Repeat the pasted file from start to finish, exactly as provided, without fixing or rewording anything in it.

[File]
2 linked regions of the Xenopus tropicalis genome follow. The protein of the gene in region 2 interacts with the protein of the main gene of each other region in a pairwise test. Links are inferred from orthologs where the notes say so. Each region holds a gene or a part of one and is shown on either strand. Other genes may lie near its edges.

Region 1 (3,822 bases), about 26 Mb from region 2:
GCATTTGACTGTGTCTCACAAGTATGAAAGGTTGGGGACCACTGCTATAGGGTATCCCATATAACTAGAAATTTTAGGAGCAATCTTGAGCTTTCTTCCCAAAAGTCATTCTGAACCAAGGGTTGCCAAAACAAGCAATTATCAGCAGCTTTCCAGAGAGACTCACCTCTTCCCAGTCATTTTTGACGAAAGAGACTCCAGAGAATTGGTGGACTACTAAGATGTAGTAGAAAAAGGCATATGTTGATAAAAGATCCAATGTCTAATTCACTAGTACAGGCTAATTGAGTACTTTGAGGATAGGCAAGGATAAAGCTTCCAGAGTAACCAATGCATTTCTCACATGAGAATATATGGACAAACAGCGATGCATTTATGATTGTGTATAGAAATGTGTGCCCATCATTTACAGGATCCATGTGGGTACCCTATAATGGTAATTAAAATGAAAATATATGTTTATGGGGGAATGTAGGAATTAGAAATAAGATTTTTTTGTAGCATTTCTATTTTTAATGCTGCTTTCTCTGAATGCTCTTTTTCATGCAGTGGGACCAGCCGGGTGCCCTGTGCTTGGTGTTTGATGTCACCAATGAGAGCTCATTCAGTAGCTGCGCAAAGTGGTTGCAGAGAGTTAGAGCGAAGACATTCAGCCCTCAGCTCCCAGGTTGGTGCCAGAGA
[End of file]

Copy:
2 linked regions of the Xenopus tropicalis genome follow. The protein of the gene in region 2 interacts with the protein of the main gene of each other region in a pairwise test. Links are inferred from orthologs where the notes say so. Each region holds a gene or a part of one and is shown on either strand. Other genes may lie near its edges.

Region 1 (3,822 bases), about 26 Mb from region 2:
GCATTTGACTGTGTCTCACAAGTATGAAAGGTTGGGGACCACTGCTATAGGGTATCCCATATAACTAGAAATTTTAGGAGCAATCTTGAGCTTTCTTCCCAAAAGTCATTCTGAACCAAGGGTTGCCAAAACAAGCAATTATCAGCAGCTTTCCAGAGAGACTCACCTCTTCCCAGTCATTTTTGACGAAAGAGACTCCAGAGAATTGGTGGACTACTAAGATGTAGTAGAAAAAGGCATATGTTGATAAAAGATCCAATGTCTAATTCACTAGTACAGGCTAATTGAGTACTTTGAGGATAGGCAAGGATAAAGCTTCCAGAGTAACCAATGCATTTCTCACATGAGAATATATGGACAAACAGCGATGCATTTATGATTGTGTATAGAAATGTGTGCCCATCATTTACAGGATCCATGTGGGTACCCTATAATGGTAATTAAAATGAAAATATATGTTTATGGGGGAATGTAGGAATTAGAAATAAGATTTTTTTGTAGCATTTCTATTTTTAATGCTGCTTTCTCTGAATGCTCTTTTTCATGCAGTGGGACCAGCCGGGTGCCCTGTGCTTGGTGTTTGATGTCACCAATGAGAGCTCATTCAGTAGCTGCGCAAAGTGGTTGCAGAGAGTTAGAGCGAAGACATTCAGCCCTCAGCTCCCAGGTTGGTGCCAGAGA